Dear Readers and Writers,
Thank you to everyone who participated in this ekphrastic writing challenge, and any of our challenges. Every artwork selected is intended as an invitation into art appreciation and a richer writing practice. I am grateful for the opportunity to share my passion for art history and inspire fiction and poetry.
Choosing a few works to post from so many is always an excruciating task! In both the main pages of the journal and our bimonthly challenge response posts, I aim to post as many works as possible. I love to share your work and showcase your creativity! But for every great piece I can post, many are left out. It is my intention to build a community and family, and that is one reason why we encourage and share work by regular contributors, when many journals refuse submissions by authors they have published for varying time frames. We also want to invite new friends to the ekphrastic table and share their voices. It is also important to me to feature a range of perspectives on an artwork and a diverse selection of ideas, opinions, and backgrounds. In other words, we want the impossible. We want it all.
If you share my objective of spreading the wealth of stories, insights, and enchantment in art and literature, please share this or any of our posts on behalf of the writers and artists we feature. Thank you so very much.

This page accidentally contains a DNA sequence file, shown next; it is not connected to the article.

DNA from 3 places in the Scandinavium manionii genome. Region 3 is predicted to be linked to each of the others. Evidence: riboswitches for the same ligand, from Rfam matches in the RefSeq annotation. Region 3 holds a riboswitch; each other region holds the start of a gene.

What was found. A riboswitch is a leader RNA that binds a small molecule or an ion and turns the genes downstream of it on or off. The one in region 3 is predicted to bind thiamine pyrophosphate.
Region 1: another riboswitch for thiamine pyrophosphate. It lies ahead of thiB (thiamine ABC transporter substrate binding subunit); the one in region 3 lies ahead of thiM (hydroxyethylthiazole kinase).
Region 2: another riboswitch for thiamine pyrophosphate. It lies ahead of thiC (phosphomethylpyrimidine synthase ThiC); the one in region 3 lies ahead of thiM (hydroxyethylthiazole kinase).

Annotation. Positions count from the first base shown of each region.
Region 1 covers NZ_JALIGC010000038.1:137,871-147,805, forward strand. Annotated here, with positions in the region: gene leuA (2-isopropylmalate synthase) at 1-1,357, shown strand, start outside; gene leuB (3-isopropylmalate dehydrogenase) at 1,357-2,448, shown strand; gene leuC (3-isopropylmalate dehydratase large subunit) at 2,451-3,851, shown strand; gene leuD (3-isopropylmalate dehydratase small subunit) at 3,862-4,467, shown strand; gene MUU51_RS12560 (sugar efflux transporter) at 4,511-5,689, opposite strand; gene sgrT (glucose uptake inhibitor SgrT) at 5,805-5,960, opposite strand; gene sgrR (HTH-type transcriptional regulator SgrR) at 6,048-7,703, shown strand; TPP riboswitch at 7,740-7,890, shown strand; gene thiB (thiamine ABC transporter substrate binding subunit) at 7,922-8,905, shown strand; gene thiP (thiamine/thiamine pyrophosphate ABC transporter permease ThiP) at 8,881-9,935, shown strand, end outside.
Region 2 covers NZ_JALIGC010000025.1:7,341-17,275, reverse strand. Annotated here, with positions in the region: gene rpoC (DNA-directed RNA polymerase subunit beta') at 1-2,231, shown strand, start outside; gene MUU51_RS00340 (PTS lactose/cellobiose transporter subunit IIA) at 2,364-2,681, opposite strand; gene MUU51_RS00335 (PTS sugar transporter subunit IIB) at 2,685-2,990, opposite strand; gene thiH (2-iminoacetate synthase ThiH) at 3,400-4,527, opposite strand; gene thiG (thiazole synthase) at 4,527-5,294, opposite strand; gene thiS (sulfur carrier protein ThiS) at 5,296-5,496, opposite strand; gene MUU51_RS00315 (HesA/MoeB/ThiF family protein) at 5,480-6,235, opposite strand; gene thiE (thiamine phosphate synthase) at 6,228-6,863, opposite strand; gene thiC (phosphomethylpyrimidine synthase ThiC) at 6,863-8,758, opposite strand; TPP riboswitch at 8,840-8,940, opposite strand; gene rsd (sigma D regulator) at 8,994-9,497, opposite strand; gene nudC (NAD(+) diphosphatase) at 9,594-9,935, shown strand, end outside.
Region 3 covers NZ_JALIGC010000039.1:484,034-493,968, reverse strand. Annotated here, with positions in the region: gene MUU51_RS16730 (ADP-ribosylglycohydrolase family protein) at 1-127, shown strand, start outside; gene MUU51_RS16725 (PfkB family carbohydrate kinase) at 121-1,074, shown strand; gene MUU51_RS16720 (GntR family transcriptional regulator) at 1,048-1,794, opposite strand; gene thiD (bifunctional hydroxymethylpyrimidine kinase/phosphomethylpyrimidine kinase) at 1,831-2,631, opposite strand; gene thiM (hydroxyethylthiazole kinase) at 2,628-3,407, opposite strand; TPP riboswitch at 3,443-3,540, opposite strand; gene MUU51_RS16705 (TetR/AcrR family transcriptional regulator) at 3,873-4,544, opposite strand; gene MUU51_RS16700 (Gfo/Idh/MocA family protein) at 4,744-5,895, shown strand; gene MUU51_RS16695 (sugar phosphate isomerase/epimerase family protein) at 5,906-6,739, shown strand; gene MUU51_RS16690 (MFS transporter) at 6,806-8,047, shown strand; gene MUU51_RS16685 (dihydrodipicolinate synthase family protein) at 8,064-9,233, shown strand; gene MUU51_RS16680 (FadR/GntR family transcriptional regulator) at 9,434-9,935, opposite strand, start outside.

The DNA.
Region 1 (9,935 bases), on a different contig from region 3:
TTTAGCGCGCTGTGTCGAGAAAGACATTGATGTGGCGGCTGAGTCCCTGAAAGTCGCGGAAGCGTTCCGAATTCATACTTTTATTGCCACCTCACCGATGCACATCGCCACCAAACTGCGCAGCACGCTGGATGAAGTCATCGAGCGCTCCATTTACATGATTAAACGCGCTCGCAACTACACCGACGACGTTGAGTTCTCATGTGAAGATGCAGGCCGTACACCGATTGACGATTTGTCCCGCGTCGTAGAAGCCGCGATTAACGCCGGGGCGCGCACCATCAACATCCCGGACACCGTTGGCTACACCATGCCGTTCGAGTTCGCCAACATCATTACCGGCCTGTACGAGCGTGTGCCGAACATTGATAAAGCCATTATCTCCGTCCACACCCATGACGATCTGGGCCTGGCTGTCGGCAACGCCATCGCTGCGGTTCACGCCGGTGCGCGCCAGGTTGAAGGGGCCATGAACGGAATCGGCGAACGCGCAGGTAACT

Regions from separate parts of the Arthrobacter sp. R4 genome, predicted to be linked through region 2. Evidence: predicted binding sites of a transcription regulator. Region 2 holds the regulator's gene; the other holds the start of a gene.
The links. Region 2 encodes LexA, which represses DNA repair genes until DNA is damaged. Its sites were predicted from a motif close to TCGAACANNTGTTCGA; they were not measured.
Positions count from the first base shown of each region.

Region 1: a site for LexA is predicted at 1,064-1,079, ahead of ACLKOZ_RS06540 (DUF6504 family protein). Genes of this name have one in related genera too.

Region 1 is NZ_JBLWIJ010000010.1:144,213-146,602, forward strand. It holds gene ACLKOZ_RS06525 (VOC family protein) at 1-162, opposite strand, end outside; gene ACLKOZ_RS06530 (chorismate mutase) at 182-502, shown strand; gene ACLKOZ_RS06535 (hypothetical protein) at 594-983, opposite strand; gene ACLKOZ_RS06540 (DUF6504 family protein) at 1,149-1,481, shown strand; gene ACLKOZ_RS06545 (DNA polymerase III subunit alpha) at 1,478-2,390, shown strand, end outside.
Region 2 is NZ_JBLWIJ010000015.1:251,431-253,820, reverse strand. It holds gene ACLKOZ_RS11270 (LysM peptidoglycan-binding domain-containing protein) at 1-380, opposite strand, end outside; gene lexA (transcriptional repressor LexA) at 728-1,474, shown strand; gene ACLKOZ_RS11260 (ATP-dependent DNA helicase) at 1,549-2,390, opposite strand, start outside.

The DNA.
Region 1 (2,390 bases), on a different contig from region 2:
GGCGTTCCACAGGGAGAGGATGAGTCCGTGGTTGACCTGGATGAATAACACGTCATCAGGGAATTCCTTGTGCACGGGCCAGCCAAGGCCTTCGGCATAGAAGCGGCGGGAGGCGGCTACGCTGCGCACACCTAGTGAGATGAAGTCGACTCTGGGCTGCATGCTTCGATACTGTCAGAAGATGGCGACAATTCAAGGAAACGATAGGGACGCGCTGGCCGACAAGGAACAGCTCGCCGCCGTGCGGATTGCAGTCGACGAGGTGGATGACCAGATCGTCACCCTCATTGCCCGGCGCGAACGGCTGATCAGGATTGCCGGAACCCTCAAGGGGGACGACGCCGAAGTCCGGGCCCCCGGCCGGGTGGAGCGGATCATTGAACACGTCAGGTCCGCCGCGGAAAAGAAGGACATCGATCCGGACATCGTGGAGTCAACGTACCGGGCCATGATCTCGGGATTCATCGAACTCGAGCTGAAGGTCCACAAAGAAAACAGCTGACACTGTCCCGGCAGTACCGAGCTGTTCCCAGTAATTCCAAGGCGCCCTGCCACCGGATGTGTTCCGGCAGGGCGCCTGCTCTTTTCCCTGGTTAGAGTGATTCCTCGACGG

Finally, just a heads up, we now have an archive feature for past challenge responses. It is long overdue! You can browse that archive by clicking here. As our challenges went through various incarnations, we are unable, unfortunately, to list all of them. We are working to collect, in order, those in this format- one artwork, with your responses. Do browse the archives by month in the sidebar as well. We have nearly six years worth of incredible writing inspired by art.
Jim Crow Sun Set
In the long shadows
of a Jim Crow sunset,
the long work-a-day
lives of a Mississippi,
South Carolina cotton field,
they stand or crouch or kneel
with determined exhaustion.
Bare foot and muscular
shoulders, they look to
the future, the young girl’s
American Dream resting on
the horizon line of all tomorrow’s
cotton bales. Will she
leave the fields and migrate
north? Will she find the
streets of Harlem, Cleveland,
Detroit as welcoming as the
warm embrace of her mother
and father? When Earle Wilton
Richardson flew from his fourth
story window, when his love
and Negro Achievement
crumbled to red-dust fields
and red-dust yesterdays, did
she understand his pain?
Did the daughter of those
who drove the mules and
dammed the Saluda
see into tomorrow’s
Andre F. Peltier
Andre F. Peltier is a Lecturer III at Eastern Michigan University where he has taught African American Literature, Afrofuturism, Science Fiction, Poetry, and Freshman Composition since 1998. He lives in Ypsilanti, MI with his wife, children, turtles, dog and cat. In his free time he obsesses about soccer and comic books. His poetry is forthcoming in The Great Lakes Review, Big Whoopie Deal, La Piccioletta Barca, and an anthology about mental illness from Quillkeepers.
The Cotton Pickers
A tangle of legs
Endless lines of cotton
A bowl of cotton picked
A Queen from far away
What a jumble of a family
The artist has spoken of
Demeaning work hard work
Old work and young work
As the Queen oversees blesses
The bounty of rough hands
Calloused soles misplaced souls
Her family portrait portrayed
A unit complex as life
Endless as life as well